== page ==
I visited Brian and Susan for the first time in 2005, when I lived in Oregon and they hosted a family gathering. I fell in love with their house then and couldn't wait to come back this time with my camera. These two creatives are so inspiring. I guess that’s what happens when an architect and an artist come together. But also, this landscape. Can you imagine waking up to these mountains every day?
It starts with the handmade purple cactus screen door. And then the gardens. They’re all around the house, and each one is its own beautiful vignette. Everywhere you look, there’s something amazing to discover—both inside and out. Brian designed and constructed must of the structures, including the fence and gate above.
Two standout favorites in the back yard: the old truck above, which Brian took from Susan’s brother Charlie’s ranch and repurposed as a giant funky grill cover, and the striking bright pink wall with the purple cactus cut-out gate below.
I remember Susan telling me years ago about how her mother had arranged groups of plants in pots every year on their patio. She’s carrying on the tradition, and man, is she doing it well.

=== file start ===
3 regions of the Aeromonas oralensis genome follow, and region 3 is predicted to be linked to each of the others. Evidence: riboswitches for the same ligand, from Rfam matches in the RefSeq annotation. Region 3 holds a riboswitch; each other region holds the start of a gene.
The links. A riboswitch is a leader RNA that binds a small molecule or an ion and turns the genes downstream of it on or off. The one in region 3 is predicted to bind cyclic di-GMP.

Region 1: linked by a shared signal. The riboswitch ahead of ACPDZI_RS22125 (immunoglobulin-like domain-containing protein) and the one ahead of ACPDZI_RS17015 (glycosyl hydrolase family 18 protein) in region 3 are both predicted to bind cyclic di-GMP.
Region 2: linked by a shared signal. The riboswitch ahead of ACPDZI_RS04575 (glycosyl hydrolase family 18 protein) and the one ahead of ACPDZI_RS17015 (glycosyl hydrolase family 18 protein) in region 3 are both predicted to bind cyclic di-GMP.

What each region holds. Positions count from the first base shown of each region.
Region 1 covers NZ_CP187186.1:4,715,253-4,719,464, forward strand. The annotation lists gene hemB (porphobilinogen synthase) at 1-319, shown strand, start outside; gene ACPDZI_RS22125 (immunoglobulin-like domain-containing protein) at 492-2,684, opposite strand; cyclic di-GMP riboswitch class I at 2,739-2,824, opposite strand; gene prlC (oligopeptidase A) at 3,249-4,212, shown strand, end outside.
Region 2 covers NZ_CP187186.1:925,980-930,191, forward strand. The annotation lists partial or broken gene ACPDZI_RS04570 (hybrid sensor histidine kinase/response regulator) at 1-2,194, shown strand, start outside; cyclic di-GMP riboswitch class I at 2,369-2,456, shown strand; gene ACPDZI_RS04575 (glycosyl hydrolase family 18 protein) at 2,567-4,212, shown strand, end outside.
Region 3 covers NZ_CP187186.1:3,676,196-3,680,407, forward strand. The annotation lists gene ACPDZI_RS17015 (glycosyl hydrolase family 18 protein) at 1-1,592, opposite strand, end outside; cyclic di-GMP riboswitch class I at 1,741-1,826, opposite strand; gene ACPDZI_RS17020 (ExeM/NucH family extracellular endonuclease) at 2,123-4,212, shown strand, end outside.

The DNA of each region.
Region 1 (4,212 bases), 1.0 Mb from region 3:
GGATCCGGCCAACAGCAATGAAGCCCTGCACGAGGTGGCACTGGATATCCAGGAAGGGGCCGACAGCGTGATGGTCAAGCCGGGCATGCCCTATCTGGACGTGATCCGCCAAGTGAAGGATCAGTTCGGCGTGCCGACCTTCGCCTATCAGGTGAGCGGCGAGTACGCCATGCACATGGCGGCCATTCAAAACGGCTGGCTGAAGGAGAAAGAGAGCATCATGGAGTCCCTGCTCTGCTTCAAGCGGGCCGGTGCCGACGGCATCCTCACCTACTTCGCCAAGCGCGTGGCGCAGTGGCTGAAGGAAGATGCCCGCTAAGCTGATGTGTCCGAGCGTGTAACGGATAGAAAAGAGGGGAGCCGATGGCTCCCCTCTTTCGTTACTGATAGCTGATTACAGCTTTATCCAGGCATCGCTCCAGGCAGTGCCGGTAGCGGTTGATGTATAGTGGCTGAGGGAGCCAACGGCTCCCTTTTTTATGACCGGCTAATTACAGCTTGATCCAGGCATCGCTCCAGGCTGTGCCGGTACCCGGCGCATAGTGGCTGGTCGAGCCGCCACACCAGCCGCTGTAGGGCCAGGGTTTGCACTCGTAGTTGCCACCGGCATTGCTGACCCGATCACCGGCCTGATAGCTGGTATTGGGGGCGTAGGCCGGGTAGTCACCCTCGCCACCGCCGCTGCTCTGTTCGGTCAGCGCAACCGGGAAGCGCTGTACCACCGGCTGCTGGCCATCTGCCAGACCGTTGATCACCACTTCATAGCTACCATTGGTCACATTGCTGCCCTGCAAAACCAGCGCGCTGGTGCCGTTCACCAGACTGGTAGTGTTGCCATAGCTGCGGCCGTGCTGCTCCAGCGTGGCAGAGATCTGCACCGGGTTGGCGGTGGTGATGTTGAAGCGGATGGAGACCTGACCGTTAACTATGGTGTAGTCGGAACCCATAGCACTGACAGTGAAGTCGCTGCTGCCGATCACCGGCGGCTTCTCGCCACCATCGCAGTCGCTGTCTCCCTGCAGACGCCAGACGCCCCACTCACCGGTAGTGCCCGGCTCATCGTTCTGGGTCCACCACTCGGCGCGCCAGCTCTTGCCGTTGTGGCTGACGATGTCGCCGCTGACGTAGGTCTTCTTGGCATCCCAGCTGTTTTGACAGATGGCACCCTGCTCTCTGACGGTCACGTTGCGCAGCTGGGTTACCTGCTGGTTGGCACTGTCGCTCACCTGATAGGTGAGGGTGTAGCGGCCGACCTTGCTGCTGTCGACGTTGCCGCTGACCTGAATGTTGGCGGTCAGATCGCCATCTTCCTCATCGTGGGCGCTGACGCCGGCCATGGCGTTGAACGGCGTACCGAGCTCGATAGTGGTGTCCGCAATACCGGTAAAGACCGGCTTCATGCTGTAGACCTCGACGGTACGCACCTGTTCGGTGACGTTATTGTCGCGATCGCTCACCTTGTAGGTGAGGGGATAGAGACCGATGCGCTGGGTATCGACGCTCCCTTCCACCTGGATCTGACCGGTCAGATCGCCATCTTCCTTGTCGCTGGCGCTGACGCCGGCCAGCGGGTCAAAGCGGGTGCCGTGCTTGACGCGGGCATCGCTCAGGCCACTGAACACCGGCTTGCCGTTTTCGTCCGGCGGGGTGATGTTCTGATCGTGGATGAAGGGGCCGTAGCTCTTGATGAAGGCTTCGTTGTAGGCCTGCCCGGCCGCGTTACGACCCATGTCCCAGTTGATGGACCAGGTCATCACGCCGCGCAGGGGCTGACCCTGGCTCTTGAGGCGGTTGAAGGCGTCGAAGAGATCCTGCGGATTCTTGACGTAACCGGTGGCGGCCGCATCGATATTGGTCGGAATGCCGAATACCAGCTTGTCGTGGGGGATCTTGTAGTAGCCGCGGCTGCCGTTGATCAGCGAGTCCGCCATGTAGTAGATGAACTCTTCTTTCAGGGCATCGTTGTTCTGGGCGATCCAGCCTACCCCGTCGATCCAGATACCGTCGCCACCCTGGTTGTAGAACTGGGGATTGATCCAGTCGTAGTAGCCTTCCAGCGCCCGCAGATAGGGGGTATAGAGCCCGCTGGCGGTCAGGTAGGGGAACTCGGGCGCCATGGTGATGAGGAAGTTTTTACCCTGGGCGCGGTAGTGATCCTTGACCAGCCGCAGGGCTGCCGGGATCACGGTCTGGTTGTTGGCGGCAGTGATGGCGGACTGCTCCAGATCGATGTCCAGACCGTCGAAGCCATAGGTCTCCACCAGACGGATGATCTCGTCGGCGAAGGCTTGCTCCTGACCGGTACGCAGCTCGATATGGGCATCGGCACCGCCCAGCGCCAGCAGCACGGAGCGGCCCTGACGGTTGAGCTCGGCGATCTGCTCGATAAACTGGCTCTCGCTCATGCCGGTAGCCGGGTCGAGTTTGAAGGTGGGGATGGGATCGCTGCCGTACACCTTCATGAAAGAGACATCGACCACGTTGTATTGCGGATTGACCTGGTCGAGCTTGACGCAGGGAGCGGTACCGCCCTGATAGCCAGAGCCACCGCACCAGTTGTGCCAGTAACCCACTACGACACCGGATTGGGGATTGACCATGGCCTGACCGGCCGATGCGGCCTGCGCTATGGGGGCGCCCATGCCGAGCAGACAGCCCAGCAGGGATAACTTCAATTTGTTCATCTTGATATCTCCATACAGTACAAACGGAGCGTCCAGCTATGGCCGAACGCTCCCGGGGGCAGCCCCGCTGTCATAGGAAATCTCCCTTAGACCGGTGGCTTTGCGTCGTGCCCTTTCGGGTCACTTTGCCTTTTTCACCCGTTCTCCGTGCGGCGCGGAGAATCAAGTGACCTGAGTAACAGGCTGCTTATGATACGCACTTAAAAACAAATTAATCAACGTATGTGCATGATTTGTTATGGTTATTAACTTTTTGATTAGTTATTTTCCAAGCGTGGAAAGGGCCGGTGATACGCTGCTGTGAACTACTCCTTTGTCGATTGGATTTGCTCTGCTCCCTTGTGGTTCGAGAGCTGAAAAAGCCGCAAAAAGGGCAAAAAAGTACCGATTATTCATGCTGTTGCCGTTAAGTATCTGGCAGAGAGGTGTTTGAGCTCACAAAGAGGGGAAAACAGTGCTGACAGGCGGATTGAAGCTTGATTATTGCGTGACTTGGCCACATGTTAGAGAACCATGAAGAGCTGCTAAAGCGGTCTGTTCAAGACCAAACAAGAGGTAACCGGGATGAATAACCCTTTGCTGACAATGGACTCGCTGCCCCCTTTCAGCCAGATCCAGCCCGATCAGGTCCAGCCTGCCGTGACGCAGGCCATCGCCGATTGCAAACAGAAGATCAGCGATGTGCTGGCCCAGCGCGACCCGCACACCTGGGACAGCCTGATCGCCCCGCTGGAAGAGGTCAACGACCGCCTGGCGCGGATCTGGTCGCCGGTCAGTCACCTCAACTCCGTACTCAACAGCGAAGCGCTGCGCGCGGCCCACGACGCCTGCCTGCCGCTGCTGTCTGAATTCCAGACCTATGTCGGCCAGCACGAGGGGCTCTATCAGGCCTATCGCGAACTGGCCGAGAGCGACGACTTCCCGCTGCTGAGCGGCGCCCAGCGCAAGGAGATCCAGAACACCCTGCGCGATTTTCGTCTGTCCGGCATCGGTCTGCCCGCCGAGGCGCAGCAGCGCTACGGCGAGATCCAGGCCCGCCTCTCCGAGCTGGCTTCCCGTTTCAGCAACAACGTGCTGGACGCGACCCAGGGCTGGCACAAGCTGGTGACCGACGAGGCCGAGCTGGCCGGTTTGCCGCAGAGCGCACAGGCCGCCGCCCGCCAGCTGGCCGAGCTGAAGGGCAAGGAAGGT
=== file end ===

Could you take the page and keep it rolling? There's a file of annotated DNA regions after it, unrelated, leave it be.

I learned a lot about the family on this trip. Susan’s mother Mary Jo moved to Tucson in her early twenties because she was told it was good for asthma. Mary Jo’s Aunt Emmy (my Dad’s great-aunt) also relocated from New England to Tucson and opened a gift shop downtown. Both Mary Jo and Aunt Emmy had artistic taste and a good eye—I still have beautiful bits of silk and lace that Emmy gave my mom years ago. It’s very comforting to know that all these strong, artistic, adventurous women are in my genes.
And what better place to move than one filled with natural beauty and amazing art? We happened upon these beautiful Mexican painted animals when we visited Tohono Chul, a botanical garden and gallery where Susan had a painting on display.
And I went crazy over the cacti. Naturally.
We took a short jaunt downtown to historic Fourth Avenue on our last day there. I found this amazing courtyard of repurposed shipping containers selling food and drink. It’s called The Boxyard and appears to be a sort of semi-permanent food truck situation. Doesn’t this seem like something we should recreate here in West Virginia?!?
Public art is clearly a priority in Tucson. They’ve even worked it into their bus stops. That sort of dedication really sets a tone.
On our last night, we got to have dinner with Dad’s cousin Charlie and his partner Connie on their ranch.
The skies are big and wide there, and both the stars and the company were fantastic.
I told Dad he and Charlie look like east and west coast twinsies. Not only were they both wearing tucked-in plaid shirts and work boots, but also identical Carhart jeans. Whoa.
I get it now, why people go to the desert seeking clarity. I came back from this trip having found some, and some artistic inspiration to boot.